## DP - State graph

In this section we will discuss some theoretical aspects of DP a bit further.

Underlying a DP problem there is a state graph. The nodes of this graph are the states defined for the problem. There is a directed edge from state $$s_1$$ to $$s_2$$ if $$s_2$$ directly depends on $$s_1$$ in the recurrence relation.

To illustrate this, let's go back to the bottom-up knapsack example. The recurrence relation was:

\begin{equation*} dp(i, c) = \max \begin{cases} v_i + dp(i - 1, c - w_i) & \quad \text{take item $i$}\\ dp(i - 1, c) & \quad \text{skip item $i$} \end{cases} \end{equation*}

Thus both $$(i - 1, c - w_i)$$ and $$(i - 1, c)$$ will have an edge to $$(i, c)$$. The following figure illustrates this.

To show a complete example, imagine that we have $$5$$ items with weights $$[1, 3, 3, 2, 4]$$ and values $$[1, 4, 2, 3, 5]$$ to put on a knapsack of capacity $$10$$. Then, with the above formulation, the state space graph is the following:

We claim that this graph does not contain any cycles. We encourage you to think about why this is true before reading further.

The reason why this graph is acyclic is that the first coordinate of each node, the object index, is strictly increasing in any path of the graph.

This is a crucial property that our DP formulation must satisfy. If we happend to have cycles in the DP state graph, then the order of the subproblems is not well defined and the algorithm will loop forever because the answer to some subproblems will depend on itself.

The state graph of a DP formulation MUST be acyclic!

To better illustrate this consider the shortest path problem. Given a graph $$G$$ with positive edge weights and a node $$s$$ we want to compute the shortest path length from $$s$$ to each other node. Let's have a state for each node $$v$$ of the input graph and define DP subproblems as follows:

\begin{equation*} dp(v) = \textrm{length of the shortest path from $s$ to $v$} \end{equation*}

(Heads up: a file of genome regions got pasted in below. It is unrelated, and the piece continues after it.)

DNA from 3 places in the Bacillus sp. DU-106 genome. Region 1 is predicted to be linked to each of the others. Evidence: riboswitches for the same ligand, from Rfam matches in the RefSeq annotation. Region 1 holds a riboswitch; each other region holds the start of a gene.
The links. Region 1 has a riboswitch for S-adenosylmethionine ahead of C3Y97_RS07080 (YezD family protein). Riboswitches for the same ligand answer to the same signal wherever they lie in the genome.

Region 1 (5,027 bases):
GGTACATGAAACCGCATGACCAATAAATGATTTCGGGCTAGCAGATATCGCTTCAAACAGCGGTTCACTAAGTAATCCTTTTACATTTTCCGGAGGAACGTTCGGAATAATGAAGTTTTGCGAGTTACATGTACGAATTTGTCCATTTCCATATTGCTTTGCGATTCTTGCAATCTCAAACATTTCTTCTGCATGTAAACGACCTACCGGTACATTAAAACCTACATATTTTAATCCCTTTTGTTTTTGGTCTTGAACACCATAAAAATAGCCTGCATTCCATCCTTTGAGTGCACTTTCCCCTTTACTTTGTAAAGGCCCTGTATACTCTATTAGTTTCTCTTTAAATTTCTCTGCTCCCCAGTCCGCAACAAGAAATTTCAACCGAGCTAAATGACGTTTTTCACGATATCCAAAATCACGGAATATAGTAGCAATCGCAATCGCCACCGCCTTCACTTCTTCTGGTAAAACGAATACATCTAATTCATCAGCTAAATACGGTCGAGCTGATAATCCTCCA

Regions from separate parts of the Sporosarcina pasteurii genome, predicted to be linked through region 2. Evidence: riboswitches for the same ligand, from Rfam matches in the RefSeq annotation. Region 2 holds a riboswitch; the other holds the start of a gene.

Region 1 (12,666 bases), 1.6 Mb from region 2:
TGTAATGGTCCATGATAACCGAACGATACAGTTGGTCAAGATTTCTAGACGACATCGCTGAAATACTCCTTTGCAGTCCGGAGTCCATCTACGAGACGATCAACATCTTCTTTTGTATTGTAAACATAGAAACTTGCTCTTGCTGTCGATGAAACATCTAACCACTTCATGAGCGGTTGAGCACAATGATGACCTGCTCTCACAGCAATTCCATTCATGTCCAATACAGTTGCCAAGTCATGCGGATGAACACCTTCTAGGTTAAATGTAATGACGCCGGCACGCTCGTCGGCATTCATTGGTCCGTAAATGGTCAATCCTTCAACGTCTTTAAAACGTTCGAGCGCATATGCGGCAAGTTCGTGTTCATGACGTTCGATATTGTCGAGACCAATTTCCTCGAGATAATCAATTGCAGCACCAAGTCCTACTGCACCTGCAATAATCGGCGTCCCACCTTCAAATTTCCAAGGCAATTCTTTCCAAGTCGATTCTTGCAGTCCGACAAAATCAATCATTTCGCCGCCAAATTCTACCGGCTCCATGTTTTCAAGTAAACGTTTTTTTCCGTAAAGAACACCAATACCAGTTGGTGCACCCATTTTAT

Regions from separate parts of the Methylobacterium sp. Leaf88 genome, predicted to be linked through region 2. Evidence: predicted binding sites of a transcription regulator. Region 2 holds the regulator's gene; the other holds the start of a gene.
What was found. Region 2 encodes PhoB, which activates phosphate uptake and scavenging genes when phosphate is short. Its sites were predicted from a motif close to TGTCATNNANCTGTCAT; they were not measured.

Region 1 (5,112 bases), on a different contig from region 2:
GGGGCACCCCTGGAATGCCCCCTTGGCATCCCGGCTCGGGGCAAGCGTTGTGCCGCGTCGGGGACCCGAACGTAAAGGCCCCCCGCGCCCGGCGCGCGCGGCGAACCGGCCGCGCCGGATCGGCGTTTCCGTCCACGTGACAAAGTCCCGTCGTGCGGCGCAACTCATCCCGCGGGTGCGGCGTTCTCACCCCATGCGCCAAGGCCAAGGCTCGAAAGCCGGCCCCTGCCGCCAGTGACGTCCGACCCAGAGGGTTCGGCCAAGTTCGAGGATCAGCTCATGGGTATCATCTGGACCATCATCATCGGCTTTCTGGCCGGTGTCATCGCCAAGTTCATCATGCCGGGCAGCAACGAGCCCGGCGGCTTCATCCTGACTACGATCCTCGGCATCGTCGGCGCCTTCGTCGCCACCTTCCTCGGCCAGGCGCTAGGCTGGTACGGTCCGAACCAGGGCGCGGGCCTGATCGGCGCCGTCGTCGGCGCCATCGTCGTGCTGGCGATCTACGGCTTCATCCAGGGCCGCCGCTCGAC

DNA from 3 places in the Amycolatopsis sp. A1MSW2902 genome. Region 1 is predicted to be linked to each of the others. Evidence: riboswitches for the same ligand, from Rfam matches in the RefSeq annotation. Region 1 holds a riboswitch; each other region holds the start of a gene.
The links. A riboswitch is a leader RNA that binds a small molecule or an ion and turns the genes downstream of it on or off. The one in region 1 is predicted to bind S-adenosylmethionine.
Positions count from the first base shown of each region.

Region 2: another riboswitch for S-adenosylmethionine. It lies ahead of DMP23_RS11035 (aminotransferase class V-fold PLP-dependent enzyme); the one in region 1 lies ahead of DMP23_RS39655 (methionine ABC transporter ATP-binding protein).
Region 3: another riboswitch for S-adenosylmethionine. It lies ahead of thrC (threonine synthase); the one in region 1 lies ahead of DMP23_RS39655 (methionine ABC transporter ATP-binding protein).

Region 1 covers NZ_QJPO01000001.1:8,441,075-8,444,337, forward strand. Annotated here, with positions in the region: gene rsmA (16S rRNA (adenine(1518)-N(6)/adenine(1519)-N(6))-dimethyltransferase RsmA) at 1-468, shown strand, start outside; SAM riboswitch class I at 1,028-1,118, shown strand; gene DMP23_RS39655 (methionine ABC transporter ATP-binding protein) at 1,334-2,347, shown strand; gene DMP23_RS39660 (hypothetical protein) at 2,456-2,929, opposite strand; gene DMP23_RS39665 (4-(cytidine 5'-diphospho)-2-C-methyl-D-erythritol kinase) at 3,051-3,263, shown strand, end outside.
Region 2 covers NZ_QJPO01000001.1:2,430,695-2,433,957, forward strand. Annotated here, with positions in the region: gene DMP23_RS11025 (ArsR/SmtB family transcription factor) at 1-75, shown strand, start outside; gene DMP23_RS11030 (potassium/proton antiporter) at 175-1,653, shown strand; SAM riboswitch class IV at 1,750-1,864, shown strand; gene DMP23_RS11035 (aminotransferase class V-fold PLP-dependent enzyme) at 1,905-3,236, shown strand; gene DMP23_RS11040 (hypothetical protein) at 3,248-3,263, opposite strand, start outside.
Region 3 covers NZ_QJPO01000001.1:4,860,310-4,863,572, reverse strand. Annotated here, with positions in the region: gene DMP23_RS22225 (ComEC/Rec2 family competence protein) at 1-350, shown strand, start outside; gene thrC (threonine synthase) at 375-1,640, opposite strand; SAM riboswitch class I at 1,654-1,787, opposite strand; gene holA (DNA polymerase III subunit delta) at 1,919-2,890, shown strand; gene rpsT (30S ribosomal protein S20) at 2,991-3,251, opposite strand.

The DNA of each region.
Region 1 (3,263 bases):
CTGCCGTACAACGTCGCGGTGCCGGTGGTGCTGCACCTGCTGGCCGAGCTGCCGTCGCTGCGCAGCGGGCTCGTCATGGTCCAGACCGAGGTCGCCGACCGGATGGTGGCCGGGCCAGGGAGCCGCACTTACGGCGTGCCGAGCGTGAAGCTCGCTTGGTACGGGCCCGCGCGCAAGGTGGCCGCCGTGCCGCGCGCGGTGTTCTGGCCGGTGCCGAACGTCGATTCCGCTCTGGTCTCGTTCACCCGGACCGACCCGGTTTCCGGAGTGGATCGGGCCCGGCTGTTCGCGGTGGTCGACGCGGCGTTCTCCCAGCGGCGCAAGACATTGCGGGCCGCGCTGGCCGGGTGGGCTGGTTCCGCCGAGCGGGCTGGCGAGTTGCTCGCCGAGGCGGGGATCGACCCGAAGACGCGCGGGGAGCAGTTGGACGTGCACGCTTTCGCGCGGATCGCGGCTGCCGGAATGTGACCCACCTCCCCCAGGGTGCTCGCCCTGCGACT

Clearly $$dp(s) = 0$$ since the shortest path from $$s$$ to itself is the empty path (we just stay where we are). Otherwise, to reach $$v$$, we will have to go from $$s$$ to some node $$u$$ that is connected to $$v$$ and then traverse edge $$(u, v)$$. But since we want a shortest path to reach $$v$$, of course we will use a shortest path to reach $$u$$ as the following figure illustrates.

This means that we reduced the problem $$dp(v)$$ of computing the shortest path to $$v$$, to the problem of computing the shortest path to each in-neighbour $$u$$ of $$v$$.

We then write the following recurrence relation:

\begin{equation*} dp(v) = \min_{u \ \textrm{in-neighbor of} \ v} dp(u) + w(u, v) \end{equation*}

What does the state graph for this DP formulation look like? Think about it for a while.

It is exactly the input graph $$G$$ !

In this case, a state is simply a node of the graph so clearly both graphs have the same set of nodes. But they also have the same set of edges since two states $$u$$ and $$v$$ are related to each other in the recurrence relation if and only if there is an edge from $$u$$ to $$v$$ in $$G$$.

This means, according to what we said above, that this DP formulation will work if and only if the input graph $$G$$ is acyclic.

We will see later when we study the Bellman-Ford algorithm how we can, at the cost of having more states, change the state formulation in order to break cycles and get a general shortest path algorithm.